The spice is often used in its powered form but turmeric is a pretty gnarly looking root. You will have to grate turmeric or grind it before you can use it. But once the prep is done you can toss it into a number of dishes to reap the health benefits from the active ingredient in the root called curcumin.
- Kimchi: This superfood is very popular in Korea and is made primarily from a fermented red or green cabbage. Its extremely tasty and flavorful and you either love it or hate it.
If you enjoy it – then you will reap the benefits of Vitamins A, B and C.
But its biggest benefit may be in its “healthy bacteria” found in fermented foods like kimchi, kefir, and yogurt. This good bacteria helps with digestion, helps stop and even prevent yeast infections and may even prevent the growth of cancer. Did you know Koreans eat 40 pounds of this super-spicy condiment per person each year?
- Cherimoya: it’s a bit reminiscent of an avocado/artichoke from its size and green color. Its also called custard apple due to its soft interior that tastes like a combo of pineapple and banana. It’s also been called the “tree of ice cream” due to its creamy custard-like consistency.
Cherimoya is a great addition to smoothies, ice creams, added fruit salads or even used as a mousse or healthy pie filling. Note that the seeds and the skins are NOT edible as they are extremely toxic. The inner flesh is loaded with Vitamin C and provides around 1/5th of the daily-recommended value.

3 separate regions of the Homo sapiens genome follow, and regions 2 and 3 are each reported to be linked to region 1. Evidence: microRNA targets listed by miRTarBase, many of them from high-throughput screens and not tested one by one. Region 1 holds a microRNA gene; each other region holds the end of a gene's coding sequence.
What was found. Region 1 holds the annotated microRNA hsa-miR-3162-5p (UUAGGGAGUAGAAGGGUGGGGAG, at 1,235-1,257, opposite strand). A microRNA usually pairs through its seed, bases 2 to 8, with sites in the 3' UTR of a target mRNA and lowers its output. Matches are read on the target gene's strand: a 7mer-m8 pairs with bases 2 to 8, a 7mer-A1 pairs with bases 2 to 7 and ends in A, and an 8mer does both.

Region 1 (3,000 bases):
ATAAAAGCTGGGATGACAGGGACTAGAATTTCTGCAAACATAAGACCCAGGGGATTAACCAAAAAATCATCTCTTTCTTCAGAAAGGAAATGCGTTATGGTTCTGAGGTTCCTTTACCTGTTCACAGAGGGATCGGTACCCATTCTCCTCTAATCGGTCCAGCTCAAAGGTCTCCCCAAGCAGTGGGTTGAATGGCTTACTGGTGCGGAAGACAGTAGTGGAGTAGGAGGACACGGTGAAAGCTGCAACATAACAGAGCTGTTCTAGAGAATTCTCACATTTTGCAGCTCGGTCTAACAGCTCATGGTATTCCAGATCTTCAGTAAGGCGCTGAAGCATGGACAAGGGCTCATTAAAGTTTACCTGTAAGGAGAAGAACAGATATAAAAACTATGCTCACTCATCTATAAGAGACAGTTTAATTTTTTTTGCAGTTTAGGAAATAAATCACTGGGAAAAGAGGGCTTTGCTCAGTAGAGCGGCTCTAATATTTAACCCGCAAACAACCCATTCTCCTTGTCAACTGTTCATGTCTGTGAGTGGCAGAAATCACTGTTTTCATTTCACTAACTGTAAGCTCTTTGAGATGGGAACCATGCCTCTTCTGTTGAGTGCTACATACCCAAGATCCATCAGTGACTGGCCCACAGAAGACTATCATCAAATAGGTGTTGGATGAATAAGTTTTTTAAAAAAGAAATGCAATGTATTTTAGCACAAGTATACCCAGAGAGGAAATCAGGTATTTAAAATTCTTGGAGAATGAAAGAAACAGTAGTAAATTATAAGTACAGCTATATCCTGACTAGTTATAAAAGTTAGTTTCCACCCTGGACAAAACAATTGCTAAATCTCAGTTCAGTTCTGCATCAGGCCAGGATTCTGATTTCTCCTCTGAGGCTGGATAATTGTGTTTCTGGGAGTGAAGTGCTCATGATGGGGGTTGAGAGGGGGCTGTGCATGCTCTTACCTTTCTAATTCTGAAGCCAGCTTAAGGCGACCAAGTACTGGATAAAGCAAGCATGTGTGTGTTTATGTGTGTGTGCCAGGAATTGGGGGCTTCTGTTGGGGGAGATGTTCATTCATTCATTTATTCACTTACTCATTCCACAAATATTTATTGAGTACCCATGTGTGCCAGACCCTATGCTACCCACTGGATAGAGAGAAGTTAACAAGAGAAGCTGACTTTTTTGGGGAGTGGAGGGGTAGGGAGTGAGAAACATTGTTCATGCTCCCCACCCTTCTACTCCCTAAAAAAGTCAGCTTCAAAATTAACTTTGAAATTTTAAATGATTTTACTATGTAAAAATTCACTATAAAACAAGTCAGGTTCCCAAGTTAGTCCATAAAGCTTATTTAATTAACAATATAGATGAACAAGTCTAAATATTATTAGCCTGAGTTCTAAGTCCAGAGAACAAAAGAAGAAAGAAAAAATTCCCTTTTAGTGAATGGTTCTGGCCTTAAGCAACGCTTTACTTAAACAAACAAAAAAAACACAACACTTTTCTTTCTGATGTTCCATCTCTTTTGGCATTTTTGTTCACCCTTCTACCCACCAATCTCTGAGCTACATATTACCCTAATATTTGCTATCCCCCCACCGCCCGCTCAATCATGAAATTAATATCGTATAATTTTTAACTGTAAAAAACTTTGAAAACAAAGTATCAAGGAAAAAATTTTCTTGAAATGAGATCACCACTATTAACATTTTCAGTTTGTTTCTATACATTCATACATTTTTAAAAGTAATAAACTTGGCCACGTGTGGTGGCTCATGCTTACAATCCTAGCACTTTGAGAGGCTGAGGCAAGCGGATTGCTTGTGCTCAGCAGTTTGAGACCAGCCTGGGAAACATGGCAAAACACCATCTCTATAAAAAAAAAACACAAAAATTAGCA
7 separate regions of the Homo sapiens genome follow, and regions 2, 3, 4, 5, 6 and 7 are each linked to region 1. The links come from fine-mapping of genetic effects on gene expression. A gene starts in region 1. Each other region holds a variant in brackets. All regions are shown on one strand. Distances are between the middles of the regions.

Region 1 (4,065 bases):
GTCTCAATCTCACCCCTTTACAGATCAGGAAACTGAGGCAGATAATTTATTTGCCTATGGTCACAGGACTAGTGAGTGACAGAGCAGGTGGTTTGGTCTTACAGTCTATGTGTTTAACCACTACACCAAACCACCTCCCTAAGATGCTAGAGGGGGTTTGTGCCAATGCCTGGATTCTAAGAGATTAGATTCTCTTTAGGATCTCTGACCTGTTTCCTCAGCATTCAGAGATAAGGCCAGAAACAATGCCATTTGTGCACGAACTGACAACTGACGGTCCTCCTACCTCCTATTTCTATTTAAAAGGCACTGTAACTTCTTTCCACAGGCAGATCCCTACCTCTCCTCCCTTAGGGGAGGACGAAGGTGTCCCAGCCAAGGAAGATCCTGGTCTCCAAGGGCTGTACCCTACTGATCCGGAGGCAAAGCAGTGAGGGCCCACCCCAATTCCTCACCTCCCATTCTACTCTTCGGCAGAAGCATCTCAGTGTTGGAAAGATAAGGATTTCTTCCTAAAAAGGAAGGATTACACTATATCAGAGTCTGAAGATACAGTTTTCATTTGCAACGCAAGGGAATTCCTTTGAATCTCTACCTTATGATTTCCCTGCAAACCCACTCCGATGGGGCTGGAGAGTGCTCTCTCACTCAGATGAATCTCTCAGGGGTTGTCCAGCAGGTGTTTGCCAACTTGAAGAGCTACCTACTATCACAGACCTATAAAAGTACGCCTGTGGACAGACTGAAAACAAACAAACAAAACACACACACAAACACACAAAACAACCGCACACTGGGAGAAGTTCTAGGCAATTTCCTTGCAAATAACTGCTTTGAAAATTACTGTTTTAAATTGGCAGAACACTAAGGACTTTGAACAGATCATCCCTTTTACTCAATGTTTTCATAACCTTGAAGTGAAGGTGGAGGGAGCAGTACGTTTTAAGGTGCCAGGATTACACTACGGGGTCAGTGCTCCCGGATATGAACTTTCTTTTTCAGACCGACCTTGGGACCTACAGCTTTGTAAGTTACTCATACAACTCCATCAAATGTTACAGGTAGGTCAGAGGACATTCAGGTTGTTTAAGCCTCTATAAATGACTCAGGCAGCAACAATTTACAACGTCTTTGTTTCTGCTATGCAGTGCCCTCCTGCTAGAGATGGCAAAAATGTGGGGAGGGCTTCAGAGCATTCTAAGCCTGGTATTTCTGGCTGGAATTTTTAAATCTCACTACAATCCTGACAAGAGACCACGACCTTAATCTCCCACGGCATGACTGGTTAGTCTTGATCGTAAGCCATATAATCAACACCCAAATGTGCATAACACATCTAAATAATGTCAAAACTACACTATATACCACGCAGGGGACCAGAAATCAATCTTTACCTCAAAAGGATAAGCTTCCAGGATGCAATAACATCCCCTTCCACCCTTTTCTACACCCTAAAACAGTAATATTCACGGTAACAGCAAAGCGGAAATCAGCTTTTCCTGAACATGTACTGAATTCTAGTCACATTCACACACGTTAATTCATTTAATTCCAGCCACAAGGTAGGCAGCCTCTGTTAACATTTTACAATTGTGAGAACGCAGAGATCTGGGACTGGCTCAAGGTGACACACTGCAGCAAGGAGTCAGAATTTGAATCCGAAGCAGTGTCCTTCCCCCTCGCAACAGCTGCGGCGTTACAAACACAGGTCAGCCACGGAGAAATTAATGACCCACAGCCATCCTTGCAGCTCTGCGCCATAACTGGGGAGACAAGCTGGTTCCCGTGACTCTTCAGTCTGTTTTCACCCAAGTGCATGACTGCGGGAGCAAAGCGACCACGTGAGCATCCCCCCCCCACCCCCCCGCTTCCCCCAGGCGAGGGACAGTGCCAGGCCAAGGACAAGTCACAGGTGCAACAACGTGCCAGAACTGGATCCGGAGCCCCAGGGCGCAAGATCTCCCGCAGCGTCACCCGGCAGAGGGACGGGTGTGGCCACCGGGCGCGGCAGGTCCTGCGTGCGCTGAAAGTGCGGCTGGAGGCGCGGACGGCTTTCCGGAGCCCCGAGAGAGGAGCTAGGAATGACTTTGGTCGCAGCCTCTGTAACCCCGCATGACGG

- Lucuma: Native to Peru, Chile and Ecuador this fruit is often made into to a powder by drying the fruits at a low temperature and then gently grinding them up to an easy-to use powder. It’s a great natural sweetener due to its sweet flavor and low glycemic index rating. Lucuma may have anti-inflammatory, anti-aging and skin repair effects on the human skin.
- Amaranth: We’ve covered a lot of weird super-fruits… but what about grains? Amaranth is a gluten-free ancient grain and along with quinoa it has been making a come back due to its many nutritional properties. It has more protein than any other gluten free grain. It’s high in lysine, calcium, magnesium, Vitamin E and polyunsaturated fats. Amaranth makes a great addition to soups and stews.
We hope you enjoyed our superfood list of the 10 of the weirdest foods to try. When you get a chance to try them out… let us know what you think!
Superfood Recipe of Week
Also check out this delicious recipe for Amaranth Date Nut Banana Bread…
(Adapted from Arrowhead Mills)
- 1 cup chopped dates
- 1/2 cup organic whole grain amaranth 1 cup boiling water
- 2 eggs
- 1/2 cup honey
- 4 tablespoons of butter, melted but cooled a few minutes
- 1 teaspoon vanilla extract
- 2 cups whole-wheat flour
- 2 teaspoons baking powder
- 1 cup chopped walnuts or pecans
- 1 small banana, mashed
Preheat the over to 350. Put the dates and amaranth in a small, heat-proof bowl, pour the boiling water over them, and let the lot soak for 15 minutes. In a large bowl, beat the eggs, then add the vanilla, honey and butter, adding it slowly while beating the mixture with a fork or whisk. Add the banana and the dates/amaranth/water mixture, blend it together lightly, then add the flour and baking powder, again mixing lightly, and finally the nuts, again mixing as little as necessary to blend them in.
Pour the batter into an oiled loaf pan and bake for an hour, or until a toothpick comes out moistened but clean. The result is a loaf with a crunchy exterior but a soft, moist inside.